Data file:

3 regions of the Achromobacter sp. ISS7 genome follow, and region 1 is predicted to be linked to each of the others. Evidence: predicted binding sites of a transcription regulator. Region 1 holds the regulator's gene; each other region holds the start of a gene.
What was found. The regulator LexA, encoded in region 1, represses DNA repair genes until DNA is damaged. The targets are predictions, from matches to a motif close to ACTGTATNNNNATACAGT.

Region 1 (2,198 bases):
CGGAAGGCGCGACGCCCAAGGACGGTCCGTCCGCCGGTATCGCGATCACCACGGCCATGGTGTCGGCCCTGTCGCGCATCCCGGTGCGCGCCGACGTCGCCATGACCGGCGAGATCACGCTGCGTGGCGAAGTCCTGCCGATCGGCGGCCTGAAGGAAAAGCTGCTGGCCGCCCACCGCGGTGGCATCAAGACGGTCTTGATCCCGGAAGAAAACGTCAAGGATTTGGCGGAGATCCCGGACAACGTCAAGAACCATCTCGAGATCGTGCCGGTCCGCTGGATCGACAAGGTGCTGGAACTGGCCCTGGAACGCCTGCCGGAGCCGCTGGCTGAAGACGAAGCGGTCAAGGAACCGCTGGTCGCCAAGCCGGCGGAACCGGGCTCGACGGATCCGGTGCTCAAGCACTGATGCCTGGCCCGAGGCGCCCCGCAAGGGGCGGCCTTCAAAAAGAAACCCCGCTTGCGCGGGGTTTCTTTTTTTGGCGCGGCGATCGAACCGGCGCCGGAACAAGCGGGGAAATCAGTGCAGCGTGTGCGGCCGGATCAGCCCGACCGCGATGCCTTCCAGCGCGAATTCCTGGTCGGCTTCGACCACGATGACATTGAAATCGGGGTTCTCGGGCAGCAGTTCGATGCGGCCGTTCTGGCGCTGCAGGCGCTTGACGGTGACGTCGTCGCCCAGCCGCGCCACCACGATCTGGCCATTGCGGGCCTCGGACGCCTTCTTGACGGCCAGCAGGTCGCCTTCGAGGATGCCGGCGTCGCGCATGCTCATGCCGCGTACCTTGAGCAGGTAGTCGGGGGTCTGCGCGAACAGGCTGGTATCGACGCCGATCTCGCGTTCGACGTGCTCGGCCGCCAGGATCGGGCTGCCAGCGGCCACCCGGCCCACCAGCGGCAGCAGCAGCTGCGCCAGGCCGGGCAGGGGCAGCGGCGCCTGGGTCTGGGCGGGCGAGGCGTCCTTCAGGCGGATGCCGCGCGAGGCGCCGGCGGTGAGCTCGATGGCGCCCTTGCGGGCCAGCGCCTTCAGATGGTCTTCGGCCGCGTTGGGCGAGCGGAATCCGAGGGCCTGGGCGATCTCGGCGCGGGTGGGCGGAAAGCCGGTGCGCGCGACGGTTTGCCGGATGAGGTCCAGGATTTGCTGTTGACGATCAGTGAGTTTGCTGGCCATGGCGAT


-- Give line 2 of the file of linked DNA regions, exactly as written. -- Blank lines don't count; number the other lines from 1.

What was found. The regulator LexA, encoded in region 1, represses DNA repair genes until DNA is damaged. The targets are predictions, from matches to a motif close to ACTGTATNNNNATACAGT.